For more than a century, millions of people have sought opportunity—and freedom—on the railroads crisscrossing the United States. GL Archive/Alamy

Newspaper articles as far back as 1870 mentioned the possibility of “tramp signs” and “hobo hieroglyphics.” As the code gained popularity, it popped up in comic strips and advertisements—and was even used in anti-hobo campaigns. A 1912 article from The St. Louis Star-Times reported that Cincinnati police officers chalked the symbol for “unwelcome” throughout the city in an effort to scare away hoboes.

Yet the Historic Graffiti Society has found no concrete evidence that hobo code existed. Wray says decades-old claims in newspaper articles are unsubstantiated. The symbols said to be used by hoboes are often contradictory. And while there are photographs of hobo signs taken in the early 1900s, Wray adds, those were staged by newspapers.

“Modern Americans are convinced that hobo signs are authentic history, but the evidence against it definitely outweighs the evidence for it,” Wray says.

The lore of hobo code seems to stem from Leon Ray Livingston, better known as “A-No. 1,” arguably the most famous hobo in the late 19th century. A-No. 1 wrote 12 books packed with wildly entertaining but exaggerated stories that established the mythology of hoboes. One of Livingston’s books contained a homemade chart of “signs used by tramps,” and such stories increased his notoriety.

Other contemporary firsthand narratives never mentioned hobo signs or a secret code. That includes the detailed accounts written by Jack London about his time on the rails.

Hoboes did leave marks, but instead of code, they were monikers: markings with the hobo’s nickname, the date, and an indication of direction of travel. Many oral histories and written accounts describe monikers, including London’s memoir, The Road: “Water-tanks are tramp directories. Not all in idle wantonness do tramps carve their monicas (sic), dates, and courses.”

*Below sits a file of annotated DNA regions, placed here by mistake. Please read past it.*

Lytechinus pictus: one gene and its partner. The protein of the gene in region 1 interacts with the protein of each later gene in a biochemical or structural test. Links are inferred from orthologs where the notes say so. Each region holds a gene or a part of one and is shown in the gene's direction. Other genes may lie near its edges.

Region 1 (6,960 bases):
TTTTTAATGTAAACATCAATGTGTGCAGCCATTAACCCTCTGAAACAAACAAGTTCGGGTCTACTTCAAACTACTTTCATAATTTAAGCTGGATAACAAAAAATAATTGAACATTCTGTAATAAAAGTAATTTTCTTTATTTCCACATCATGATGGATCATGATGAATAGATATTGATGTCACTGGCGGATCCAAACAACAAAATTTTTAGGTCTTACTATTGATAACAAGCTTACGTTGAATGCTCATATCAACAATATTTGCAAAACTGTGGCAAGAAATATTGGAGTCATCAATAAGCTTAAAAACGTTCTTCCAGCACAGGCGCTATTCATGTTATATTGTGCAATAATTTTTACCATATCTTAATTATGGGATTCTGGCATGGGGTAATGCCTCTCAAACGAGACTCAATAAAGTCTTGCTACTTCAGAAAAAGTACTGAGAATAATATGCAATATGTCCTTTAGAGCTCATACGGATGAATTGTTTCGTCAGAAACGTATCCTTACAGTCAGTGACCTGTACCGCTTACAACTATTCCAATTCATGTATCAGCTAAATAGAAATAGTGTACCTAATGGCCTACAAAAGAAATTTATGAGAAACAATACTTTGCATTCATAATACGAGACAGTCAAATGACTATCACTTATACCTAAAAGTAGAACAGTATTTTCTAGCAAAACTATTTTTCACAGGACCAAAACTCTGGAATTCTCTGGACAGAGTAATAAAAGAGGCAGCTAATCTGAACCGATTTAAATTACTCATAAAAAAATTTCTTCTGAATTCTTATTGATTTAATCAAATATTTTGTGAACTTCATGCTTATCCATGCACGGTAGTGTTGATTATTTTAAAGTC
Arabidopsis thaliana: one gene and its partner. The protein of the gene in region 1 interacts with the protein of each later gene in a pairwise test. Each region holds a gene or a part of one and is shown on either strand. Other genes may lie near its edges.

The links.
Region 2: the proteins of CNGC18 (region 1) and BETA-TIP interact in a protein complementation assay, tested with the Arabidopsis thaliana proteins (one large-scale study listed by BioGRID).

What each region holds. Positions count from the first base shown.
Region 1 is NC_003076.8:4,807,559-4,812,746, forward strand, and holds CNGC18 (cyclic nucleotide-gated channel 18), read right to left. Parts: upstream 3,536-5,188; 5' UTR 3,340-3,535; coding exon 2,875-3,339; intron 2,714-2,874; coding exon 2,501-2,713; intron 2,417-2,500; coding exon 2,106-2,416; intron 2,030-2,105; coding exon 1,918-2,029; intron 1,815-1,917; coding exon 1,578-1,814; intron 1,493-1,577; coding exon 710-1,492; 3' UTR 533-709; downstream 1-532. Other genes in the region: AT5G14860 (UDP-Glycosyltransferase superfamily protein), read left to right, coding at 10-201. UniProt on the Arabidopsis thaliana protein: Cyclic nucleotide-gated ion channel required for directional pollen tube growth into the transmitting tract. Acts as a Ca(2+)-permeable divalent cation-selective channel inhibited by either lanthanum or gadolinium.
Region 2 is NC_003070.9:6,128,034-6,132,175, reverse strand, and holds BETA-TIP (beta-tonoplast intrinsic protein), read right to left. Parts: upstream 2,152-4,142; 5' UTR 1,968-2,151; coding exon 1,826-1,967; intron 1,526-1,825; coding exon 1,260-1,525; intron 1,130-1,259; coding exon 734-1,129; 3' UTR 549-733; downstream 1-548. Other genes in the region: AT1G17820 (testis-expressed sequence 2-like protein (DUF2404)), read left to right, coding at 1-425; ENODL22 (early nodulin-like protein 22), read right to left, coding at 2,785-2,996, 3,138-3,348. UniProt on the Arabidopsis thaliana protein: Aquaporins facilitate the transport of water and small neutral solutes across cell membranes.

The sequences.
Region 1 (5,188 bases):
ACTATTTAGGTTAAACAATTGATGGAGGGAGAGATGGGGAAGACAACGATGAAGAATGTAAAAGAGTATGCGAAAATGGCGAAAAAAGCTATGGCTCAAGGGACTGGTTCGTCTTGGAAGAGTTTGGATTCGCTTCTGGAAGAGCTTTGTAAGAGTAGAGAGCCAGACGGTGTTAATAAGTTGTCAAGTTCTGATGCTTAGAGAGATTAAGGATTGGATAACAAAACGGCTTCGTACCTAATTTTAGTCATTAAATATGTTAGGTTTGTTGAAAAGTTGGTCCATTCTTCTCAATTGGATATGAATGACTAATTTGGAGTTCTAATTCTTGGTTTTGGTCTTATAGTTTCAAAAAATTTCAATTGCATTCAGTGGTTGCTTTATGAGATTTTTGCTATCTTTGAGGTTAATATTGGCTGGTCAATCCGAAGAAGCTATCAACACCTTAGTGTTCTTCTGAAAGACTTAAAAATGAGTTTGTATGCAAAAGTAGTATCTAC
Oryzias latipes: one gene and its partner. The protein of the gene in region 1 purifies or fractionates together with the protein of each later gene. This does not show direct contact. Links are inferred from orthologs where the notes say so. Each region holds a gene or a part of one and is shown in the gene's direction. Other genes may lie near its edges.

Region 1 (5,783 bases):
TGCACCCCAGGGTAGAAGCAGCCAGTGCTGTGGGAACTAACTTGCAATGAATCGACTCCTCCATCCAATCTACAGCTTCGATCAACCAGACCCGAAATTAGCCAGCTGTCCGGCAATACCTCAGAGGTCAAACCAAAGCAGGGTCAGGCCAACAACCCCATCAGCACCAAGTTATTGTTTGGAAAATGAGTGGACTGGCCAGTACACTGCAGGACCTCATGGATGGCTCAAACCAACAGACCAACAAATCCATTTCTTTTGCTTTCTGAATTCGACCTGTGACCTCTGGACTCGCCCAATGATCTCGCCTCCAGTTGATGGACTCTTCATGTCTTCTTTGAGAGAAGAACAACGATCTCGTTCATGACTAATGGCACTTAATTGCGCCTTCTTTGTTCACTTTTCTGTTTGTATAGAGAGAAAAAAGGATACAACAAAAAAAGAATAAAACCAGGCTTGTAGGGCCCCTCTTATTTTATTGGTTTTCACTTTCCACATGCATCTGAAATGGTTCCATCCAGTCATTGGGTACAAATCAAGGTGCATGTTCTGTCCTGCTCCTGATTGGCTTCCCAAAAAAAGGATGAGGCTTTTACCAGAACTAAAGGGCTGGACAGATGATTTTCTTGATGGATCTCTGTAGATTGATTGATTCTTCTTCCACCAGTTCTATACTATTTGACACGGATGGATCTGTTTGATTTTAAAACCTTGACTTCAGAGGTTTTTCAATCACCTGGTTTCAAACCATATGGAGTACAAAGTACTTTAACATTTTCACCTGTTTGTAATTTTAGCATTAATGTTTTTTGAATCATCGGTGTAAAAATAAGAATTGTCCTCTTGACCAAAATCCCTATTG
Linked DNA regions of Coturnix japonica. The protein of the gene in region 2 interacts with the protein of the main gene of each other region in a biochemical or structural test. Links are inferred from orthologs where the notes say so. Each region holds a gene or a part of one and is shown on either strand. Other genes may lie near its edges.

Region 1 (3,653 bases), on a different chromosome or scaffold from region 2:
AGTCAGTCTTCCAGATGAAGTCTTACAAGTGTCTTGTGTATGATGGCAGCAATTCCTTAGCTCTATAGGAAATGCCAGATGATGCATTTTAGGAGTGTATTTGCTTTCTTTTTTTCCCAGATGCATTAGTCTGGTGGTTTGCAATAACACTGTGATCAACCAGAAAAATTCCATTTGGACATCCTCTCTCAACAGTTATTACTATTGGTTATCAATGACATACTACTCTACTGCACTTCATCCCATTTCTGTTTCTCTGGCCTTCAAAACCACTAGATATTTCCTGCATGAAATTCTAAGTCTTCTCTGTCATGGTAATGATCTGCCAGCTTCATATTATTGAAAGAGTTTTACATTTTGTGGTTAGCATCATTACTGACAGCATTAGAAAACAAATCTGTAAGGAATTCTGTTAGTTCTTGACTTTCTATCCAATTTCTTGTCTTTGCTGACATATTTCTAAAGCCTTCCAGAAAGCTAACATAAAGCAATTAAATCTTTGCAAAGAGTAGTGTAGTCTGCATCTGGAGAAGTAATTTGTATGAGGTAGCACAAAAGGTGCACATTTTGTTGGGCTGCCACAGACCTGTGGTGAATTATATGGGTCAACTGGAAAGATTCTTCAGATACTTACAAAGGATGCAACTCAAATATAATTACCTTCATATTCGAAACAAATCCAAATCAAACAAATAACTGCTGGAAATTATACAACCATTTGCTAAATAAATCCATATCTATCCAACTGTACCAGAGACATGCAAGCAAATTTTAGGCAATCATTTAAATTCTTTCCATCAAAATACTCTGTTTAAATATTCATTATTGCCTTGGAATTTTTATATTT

There was also Tex, King of Tramps, who began traveling around 1915 and claimed to have stenciled his bold moniker—“a traveling man’s cryptic mark” according to The Billings Gazette—on more than 7,300 structures across the country.

Mike Wray documenting a painted mark by Tex, King of Tramps, a rail rider of the early 20th century.
Mike Wray documenting a painted mark by Tex, King of Tramps, a rail rider of the early 20th century. Courtesy Charlie Wray/The Historic Graffiti Society

These are the type of markings that Connecticut Shorty knows. “Some rail-riding friends have left messages under bridges, leaving their moniker, the date, and arrow pointing to the direction they were heading,” she says.

The Historic Graffiti Society has documented more than 1,000 pieces of hobo graffiti, including hundreds of monikers and some chalk marks that go back more than 100 years. They have not yet found any hobo code. “I would love to be proven wrong,” Wray says. “So I keep looking.”

For others, however, the lack of evidence is not conclusive. “I tend to believe something existed,” says Jennifer Wilcox, curator at Maryland’s National Cryptologic Museum. “Maybe it was not to the extent that scholars would like, but it seems like, if it was just made up, hobo code would have died out a long time ago.”